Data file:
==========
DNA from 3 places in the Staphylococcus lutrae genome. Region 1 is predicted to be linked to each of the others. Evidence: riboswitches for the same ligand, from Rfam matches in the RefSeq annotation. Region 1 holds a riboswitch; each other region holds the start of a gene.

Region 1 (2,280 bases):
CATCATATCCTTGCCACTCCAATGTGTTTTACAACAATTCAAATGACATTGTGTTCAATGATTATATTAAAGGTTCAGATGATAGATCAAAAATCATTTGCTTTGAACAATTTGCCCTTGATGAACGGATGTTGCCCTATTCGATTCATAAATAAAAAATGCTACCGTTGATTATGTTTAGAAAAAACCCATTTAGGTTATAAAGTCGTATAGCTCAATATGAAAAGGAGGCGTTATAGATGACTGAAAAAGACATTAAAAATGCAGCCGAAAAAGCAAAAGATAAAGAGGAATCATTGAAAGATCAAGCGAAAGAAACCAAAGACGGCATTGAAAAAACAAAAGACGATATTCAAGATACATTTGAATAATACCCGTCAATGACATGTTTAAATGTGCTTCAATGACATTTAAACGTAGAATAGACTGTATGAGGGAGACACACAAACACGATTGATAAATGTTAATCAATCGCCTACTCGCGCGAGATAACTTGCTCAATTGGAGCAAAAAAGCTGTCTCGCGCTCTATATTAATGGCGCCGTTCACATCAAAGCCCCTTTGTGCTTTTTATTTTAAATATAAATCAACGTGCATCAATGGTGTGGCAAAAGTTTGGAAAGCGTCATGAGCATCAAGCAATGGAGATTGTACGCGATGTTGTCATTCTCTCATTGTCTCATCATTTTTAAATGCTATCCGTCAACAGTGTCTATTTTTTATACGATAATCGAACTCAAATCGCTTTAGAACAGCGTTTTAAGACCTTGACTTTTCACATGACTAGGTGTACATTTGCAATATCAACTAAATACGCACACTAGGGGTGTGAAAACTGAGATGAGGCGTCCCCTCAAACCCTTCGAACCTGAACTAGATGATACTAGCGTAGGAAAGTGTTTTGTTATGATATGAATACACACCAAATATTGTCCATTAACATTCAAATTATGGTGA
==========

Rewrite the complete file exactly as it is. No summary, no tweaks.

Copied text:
DNA from 3 places in the Staphylococcus lutrae genome. Region 1 is predicted to be linked to each of the others. Evidence: riboswitches for the same ligand, from Rfam matches in the RefSeq annotation. Region 1 holds a riboswitch; each other region holds the start of a gene.

Region 1 (2,280 bases):
CATCATATCCTTGCCACTCCAATGTGTTTTACAACAATTCAAATGACATTGTGTTCAATGATTATATTAAAGGTTCAGATGATAGATCAAAAATCATTTGCTTTGAACAATTTGCCCTTGATGAACGGATGTTGCCCTATTCGATTCATAAATAAAAAATGCTACCGTTGATTATGTTTAGAAAAAACCCATTTAGGTTATAAAGTCGTATAGCTCAATATGAAAAGGAGGCGTTATAGATGACTGAAAAAGACATTAAAAATGCAGCCGAAAAAGCAAAAGATAAAGAGGAATCATTGAAAGATCAAGCGAAAGAAACCAAAGACGGCATTGAAAAAACAAAAGACGATATTCAAGATACATTTGAATAATACCCGTCAATGACATGTTTAAATGTGCTTCAATGACATTTAAACGTAGAATAGACTGTATGAGGGAGACACACAAACACGATTGATAAATGTTAATCAATCGCCTACTCGCGCGAGATAACTTGCTCAATTGGAGCAAAAAAGCTGTCTCGCGCTCTATATTAATGGCGCCGTTCACATCAAAGCCCCTTTGTGCTTTTTATTTTAAATATAAATCAACGTGCATCAATGGTGTGGCAAAAGTTTGGAAAGCGTCATGAGCATCAAGCAATGGAGATTGTACGCGATGTTGTCATTCTCTCATTGTCTCATCATTTTTAAATGCTATCCGTCAACAGTGTCTATTTTTTATACGATAATCGAACTCAAATCGCTTTAGAACAGCGTTTTAAGACCTTGACTTTTCACATGACTAGGTGTACATTTGCAATATCAACTAAATACGCACACTAGGGGTGTGAAAACTGAGATGAGGCGTCCCCTCAAACCCTTCGAACCTGAACTAGATGATACTAGCGTAGGAAAGTGTTTTGTTATGATATGAATACACACCAAATATTGTCCATTAACATTCAAATTATGGTGA